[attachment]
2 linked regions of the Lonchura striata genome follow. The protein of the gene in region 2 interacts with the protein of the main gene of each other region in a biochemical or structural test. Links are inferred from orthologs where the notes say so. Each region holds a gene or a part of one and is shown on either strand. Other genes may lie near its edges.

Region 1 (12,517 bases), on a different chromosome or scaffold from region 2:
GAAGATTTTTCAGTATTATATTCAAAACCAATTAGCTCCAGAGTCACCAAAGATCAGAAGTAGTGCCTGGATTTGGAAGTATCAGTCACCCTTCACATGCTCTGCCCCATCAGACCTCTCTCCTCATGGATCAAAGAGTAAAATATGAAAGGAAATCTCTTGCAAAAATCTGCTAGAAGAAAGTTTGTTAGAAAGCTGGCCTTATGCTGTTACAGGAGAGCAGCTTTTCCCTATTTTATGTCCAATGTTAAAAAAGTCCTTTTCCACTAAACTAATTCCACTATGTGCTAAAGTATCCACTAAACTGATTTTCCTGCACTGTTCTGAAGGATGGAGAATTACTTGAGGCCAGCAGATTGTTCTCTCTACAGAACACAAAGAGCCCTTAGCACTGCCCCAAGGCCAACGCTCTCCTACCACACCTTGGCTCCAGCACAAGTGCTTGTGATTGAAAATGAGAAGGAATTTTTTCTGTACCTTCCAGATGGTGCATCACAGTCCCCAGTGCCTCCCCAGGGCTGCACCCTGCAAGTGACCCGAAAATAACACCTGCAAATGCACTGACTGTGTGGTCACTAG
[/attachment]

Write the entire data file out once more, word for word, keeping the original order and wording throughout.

2 linked regions of the Lonchura striata genome follow. The protein of the gene in region 2 interacts with the protein of the main gene of each other region in a biochemical or structural test. Links are inferred from orthologs where the notes say so. Each region holds a gene or a part of one and is shown on either strand. Other genes may lie near its edges.

Region 1 (12,517 bases), on a different chromosome or scaffold from region 2:
GAAGATTTTTCAGTATTATATTCAAAACCAATTAGCTCCAGAGTCACCAAAGATCAGAAGTAGTGCCTGGATTTGGAAGTATCAGTCACCCTTCACATGCTCTGCCCCATCAGACCTCTCTCCTCATGGATCAAAGAGTAAAATATGAAAGGAAATCTCTTGCAAAAATCTGCTAGAAGAAAGTTTGTTAGAAAGCTGGCCTTATGCTGTTACAGGAGAGCAGCTTTTCCCTATTTTATGTCCAATGTTAAAAAAGTCCTTTTCCACTAAACTAATTCCACTATGTGCTAAAGTATCCACTAAACTGATTTTCCTGCACTGTTCTGAAGGATGGAGAATTACTTGAGGCCAGCAGATTGTTCTCTCTACAGAACACAAAGAGCCCTTAGCACTGCCCCAAGGCCAACGCTCTCCTACCACACCTTGGCTCCAGCACAAGTGCTTGTGATTGAAAATGAGAAGGAATTTTTTCTGTACCTTCCAGATGGTGCATCACAGTCCCCAGTGCCTCCCCAGGGCTGCACCCTGCAAGTGACCCGAAAATAACACCTGCAAATGCACTGACTGTGTGGTCACTAG